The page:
Even executives at Qualcomm, which is trying to drive 5G as fast as it can, may need to adjust their expectations due to the speed at which the industry is moving to the next generation of wireless.
During the company's fiscal third-quarter conference call last week, Qualcomm CEO Steve Mollenkopf was asked about the company's IP position relative to 5G and the timing of the standard. "I think in general, if you'd have asked me that question, a year ago, I would have said that it would have happened closer to 2020. Certainly over the last year and accelerating here over the last quarter there has been a real pull to push that in or to pull that in closer to 2018/2019 timeframe depending on what the deployment is," he said, according to a Seeking Alpha transcript.
"And of course, we are going to support that with our products and with our standards submissions and all the R&D that we are doing. And as you would expect we are accelerating as well as protecting that R&D as we are repositioning the company for growth. And I think it will be a good story for Qualcomm here over the next decade," he said.
Mollenkopf said during his prepared remarks that many of the technologies enabling gigabit LTE will be common to 5G, including the use of more antennas, using multiple types of spectrum simultaneously, more sophisticated signal processing and more. "The mastery of these features in 4G will be essential to leadership in 5G," he said. "Many of these features are already being trialed or commercially deployed in phones using our Snapdragon 820 processor X12 LTE."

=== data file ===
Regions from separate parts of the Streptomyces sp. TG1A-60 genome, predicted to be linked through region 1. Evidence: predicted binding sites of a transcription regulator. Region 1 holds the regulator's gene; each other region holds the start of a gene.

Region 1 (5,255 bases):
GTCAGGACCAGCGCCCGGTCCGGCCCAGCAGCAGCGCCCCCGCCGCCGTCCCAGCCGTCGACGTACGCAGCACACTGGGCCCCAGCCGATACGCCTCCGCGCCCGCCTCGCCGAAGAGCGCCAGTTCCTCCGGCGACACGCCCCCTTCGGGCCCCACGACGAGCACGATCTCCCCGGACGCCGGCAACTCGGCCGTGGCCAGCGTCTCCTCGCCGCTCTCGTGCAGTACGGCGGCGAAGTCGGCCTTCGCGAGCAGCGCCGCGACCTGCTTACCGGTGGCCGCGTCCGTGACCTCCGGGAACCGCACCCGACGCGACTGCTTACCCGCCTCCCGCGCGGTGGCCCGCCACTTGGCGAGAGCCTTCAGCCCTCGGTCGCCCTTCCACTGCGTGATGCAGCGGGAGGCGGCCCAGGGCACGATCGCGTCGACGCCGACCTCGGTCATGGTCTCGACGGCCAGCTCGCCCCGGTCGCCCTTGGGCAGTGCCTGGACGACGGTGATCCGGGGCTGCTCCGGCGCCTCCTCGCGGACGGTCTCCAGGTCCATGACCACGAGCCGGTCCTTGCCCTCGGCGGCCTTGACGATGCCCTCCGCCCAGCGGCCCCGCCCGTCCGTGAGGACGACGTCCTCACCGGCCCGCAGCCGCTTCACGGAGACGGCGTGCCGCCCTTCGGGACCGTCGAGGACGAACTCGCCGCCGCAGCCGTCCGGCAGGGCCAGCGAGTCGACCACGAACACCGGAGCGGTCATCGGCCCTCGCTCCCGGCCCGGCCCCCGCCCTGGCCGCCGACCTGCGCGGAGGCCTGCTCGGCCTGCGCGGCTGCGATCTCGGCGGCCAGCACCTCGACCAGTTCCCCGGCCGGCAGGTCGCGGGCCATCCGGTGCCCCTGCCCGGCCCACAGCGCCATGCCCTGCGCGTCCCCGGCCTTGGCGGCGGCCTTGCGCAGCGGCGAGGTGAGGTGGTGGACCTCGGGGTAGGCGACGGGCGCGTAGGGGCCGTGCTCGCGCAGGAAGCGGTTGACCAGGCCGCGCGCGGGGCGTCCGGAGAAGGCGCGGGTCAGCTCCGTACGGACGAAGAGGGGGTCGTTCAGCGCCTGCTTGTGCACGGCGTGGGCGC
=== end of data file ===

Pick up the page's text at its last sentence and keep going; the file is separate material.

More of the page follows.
He also mentioned that Qualcomm is designing a new OFDM-based 5G air interface that will not only enhance mobile broadband services but also enable connectivity and management for the Internet of Things (IoT) and new types of mission-critical services. Qualcomm's 5G design is intended to get the most out of the wide array of spectrum available across regulatory paradigms, from bands below 1-gigahertz to mid-bands from 1-gigahertz to 6-gigahertz to millimeter wave, he said.
"Recent spectrum regulatory decisions and movement in the U.S. and Europe combined with progress on the spectrum regulatory front in China, Japan and Korea are good indications that the world is preparing for 5G," he said.
Qualcomm Technologies recently announced its 5G New Radio (NR) prototype system and trial platform, which operates in the sub-6 GHz spectrum bands. Designs implemented on the prototype system are being used to drive 3GPP standardization for a new, OFDM-based 5G NR air interface. The newest prototype adds to the company's existing 5G mmWave prototype system operating at 28 GHz and uses advanced beamforming and beam-steering techniques.
Speaking on CNBC, Mollenkopf was asked to comment on SoftBank's acquisition of ARM. "We have a strong relationship with ARM. We have a strong relationship with SoftBank. I think what you're seeing is something that's very much aligned with our strategy as a company. Everyone looks at IoT and they say this is going to be a tremendous opportunity," he said. "We think it's a tremendous opportunity to leverage the strength of the smartphone and to move that into an opportunity for us to use that as a springboard to growth into a new business. I think SoftBank and ARM probably see it the same way … I think the important component of being successful in the Internet of Things is not just the processor but also connectivity, having a broad channel and we like going at that business … and we think ARM and SoftBank will be good partners as we go along that journey."
Virtual reality will be a driver for higher-end chips. Asked about Pokémon Go, he said technically it involves many of the capabilities that you have to build in the smartphone business. "We think virtual reality, things like mobile gaming like you're seeing with Pokémon Go, which is just a tremendous franchise, we think those will be great drivers for the underlying technology that Qualcomm delivers," he said.